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As the third game in the lineup for Xbox Live’s Summer of Arcade, Deadlight looks to join in on the crowded genre that is post-apocalyptic zombie games. Is it the smash everyone hoped it would be, or is it just as lifeless as its enemies?
The most admirable and interesting thing about Deadlight is its art style. Stealing a page from downloadable hit Limbo, it combines heavy shadows in a 2D form with some fantastic depth that really helps flesh out the world around it. Objects in the foreground are blurry and have some weight to them, copying human vision to an impressive extent.
The atmospere of the game steals yet another page from Limbo, relying on the ambient sounds of the world to create its gloomy and depressed mood. It’s airy, it’s creepy, and it does more than its fair share of helping immerse you in the apocalypse.
Unfortunately, the game’s fantastic and beautiful art style don’t manage to save it from itself. After taking a moment to appreciate the aesthetic and feel of the game, you do have to actually play it. And it all falls apart from there.
The game follows the exploits of Randall, an unfortunate man in the 1980’s who’s been caught in the apocalypse and is trying desperately to find his wife and daughter. Not much is known as to how everything went south so quickly, since there is no access to internet, and all sources of communication are down.
From the beginning, Randall comes across as a very typical apocalypse protagonist; he’s gritty, he’s broody, and speaks with a voice not unlike Human Revolution’s Adam Jensen. Overall, what was meant to be a torn character with flaws and fears becomes an annoying one who does nothing but lament about his woes and fails to connect with the player. Bottom line: he’s completely generic and uninteresting, giving me less of a reason to care about him and whether or not he reaches his goal.
The game is a pretty standard 2D platformer; while guiding Randall, you’ll run, jump, wall jump, and climb from ledges and boxes, moving through the environment and using it to your advantage as you avoid enemies and disable dangerous environmental hazards.
And for being a game made up entirely of platforming, it’s sad to find that the platforming is clumsy and poor, feeling very loose and out-of-control of the player. Randall moves like he’s walking underwater (only made worse when he’s actually walking under water), and jumping from ledge to ledge lacks any sort of tight precision that might have made level traversal less of a trial-and-error experience. It’s slow, it’s weak, and it lacks any satisfaction due to the poor nature of its handling.
Zombies make up the bulk of enemies in the game, and they’re the completely ordinary moaning, shuffling, George Romero-esque zombies we’ve seen before. They’re slow and respond to your presence, especially sound, which becomes a useful tool for evading them. It should be noted that this is not a zombie-killing fest. Randall will equip melee and ranged weapons, but evasion and use of the environment are a much better means of escape and survival, as the undead can easily overwhelm you once you are caught.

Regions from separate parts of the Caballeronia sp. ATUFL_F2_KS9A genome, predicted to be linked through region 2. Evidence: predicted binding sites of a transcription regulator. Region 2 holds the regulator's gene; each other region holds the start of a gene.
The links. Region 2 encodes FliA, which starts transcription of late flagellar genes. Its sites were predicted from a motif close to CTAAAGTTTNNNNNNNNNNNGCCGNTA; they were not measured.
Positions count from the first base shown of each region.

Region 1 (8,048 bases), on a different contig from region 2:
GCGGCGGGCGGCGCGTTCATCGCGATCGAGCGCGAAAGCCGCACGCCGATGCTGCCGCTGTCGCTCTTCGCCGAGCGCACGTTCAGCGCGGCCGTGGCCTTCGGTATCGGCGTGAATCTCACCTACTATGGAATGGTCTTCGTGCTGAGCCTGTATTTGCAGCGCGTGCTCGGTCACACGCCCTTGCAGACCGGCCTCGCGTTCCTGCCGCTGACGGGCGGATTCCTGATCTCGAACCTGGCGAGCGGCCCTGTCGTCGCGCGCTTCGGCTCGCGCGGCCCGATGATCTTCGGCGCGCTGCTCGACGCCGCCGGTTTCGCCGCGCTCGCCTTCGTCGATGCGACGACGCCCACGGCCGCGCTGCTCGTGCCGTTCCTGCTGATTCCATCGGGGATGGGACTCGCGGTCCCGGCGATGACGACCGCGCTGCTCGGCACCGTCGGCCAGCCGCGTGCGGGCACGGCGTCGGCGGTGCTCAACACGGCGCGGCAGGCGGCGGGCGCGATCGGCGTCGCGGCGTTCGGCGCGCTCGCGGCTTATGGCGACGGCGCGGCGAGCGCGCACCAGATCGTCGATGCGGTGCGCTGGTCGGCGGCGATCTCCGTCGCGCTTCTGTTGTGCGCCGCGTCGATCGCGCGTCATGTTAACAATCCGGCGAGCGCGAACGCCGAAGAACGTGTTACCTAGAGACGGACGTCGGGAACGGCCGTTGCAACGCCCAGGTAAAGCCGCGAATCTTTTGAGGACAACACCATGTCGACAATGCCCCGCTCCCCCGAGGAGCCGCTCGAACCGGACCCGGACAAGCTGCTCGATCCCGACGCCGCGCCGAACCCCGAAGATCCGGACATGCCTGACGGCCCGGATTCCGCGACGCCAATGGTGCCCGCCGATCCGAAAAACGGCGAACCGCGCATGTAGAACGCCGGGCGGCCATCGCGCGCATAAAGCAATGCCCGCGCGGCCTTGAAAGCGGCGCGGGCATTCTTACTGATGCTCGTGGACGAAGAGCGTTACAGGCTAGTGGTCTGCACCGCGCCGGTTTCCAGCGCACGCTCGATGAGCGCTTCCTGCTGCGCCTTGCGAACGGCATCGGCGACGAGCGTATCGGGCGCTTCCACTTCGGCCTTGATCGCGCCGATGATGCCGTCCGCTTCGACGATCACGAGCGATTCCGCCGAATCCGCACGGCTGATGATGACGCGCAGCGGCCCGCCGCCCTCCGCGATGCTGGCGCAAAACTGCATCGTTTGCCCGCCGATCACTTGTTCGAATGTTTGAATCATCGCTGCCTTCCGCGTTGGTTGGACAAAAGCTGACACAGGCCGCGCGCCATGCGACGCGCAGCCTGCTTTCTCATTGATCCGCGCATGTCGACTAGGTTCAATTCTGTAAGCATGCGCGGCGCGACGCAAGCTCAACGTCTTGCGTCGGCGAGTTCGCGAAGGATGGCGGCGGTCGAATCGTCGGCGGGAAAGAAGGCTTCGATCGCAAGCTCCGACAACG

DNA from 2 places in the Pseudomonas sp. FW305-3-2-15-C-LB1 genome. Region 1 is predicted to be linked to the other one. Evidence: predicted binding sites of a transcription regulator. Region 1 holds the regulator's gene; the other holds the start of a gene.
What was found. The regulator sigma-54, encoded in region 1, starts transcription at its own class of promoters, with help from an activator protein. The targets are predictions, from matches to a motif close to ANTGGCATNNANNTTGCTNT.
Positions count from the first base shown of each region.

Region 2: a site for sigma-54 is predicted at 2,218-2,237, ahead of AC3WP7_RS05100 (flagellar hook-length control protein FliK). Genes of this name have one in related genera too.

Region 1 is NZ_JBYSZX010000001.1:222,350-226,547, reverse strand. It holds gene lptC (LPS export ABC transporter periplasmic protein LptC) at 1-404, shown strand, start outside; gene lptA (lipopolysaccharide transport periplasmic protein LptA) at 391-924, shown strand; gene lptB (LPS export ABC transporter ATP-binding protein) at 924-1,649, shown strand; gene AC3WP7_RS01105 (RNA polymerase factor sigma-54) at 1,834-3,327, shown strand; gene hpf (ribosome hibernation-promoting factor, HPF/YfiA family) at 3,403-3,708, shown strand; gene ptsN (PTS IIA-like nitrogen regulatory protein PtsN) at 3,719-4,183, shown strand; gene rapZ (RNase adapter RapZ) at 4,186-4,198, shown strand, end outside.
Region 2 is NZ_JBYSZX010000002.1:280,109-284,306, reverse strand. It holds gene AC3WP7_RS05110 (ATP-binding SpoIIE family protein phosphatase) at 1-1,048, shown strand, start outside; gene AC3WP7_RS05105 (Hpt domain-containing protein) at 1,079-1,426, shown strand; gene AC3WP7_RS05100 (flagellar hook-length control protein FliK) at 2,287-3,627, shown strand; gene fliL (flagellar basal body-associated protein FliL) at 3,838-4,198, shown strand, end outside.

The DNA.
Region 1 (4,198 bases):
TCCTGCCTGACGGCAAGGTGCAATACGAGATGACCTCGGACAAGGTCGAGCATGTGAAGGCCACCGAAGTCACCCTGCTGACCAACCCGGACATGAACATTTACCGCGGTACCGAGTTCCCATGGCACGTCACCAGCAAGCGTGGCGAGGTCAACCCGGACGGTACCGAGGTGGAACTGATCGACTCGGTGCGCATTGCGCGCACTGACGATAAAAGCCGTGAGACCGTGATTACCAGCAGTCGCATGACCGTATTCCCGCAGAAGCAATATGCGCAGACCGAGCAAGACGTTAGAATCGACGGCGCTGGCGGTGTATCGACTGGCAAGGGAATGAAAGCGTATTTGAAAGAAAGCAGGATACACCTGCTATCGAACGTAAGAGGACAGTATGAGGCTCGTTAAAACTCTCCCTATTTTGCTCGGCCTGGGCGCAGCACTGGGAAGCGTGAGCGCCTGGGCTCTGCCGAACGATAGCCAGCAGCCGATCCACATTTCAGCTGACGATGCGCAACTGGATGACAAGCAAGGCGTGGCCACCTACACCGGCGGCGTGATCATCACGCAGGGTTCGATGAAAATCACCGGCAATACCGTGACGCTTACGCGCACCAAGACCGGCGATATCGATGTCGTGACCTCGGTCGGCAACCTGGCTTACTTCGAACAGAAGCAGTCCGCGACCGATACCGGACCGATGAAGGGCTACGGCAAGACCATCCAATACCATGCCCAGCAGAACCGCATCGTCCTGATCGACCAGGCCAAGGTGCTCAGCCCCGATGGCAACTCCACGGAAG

Controls in the game aren’t intuitive to say the least. Normal movement and functions such as shooting, aiming, or crouching are assigned to buttons that don’t make a lot of sense, and you’ll be forced to use the analog stick instead of given the option for using the d-pad for general movement. While this might seem like a petty issue to take with the game, I suffered more than my fair share of deaths due to poor movement control and lack of precision that came from using the analog stick. Alternate control options would have been an easy and welcome remedy to this.
But probably the absolute worst part of the game is its visibility. Why? Because it has none. The game attempts to immerse you in the gameworld by giving you a large panoramic view of the world, but in doing so completely oversees the fact that, while you can definitely see all around you, it’s often impossible to see yourself. You blend in as a silhouette in the middle ground of the screen with everything else around you. Thus, traversal becomes incredibly difficult when you can’t see where you’re going or what you need to do to get past an obstacle. There were many times I needed to crouch underneath a gate to move forward, but ended up chopping at a chain link fence with an axe to break it until I realized what I needed to do to get through. The result? A lot of the “puzzles” became little more than guessing games, making it tedious and annoying in contrast to Limbo’s intuitive and inspired solutions.
One of the redeeming qualities of the game, however, is its many collectibles. As you move throughout levels, you’ll be prompted to interact with the environment, often finding clues and little things that give a glimpse as to what happened to the world, and what’s going on now. Things like graffiti, pamphlets, and items all help stitch the lackluster story together, adding some much-needed depth and insight into the game’s universe.
And achievement hunters will have a heyday with Deadlight, especially in the beginning of the game. I had achievements popping like a bag of Orville Redenbacher’s in the microwave for doing things I didn’t realize I could get rewarded for.
Overall, Deadlight is a game with fantastic atmosphere and aesthetic. It sets up the mood of the story very well with its use of ambient noise and a unique art style conveying great depth of field and space. But the game isn’t able to hide poor mechanics, a weak story, lack of visibility, annoying main character, and awful platforming behind its aesthetics, making it one of the poorest platforming games I’ve ever played. The original idea of the game was without a doubt interesting and unique, but the actual game itself is little more than dead on arrival.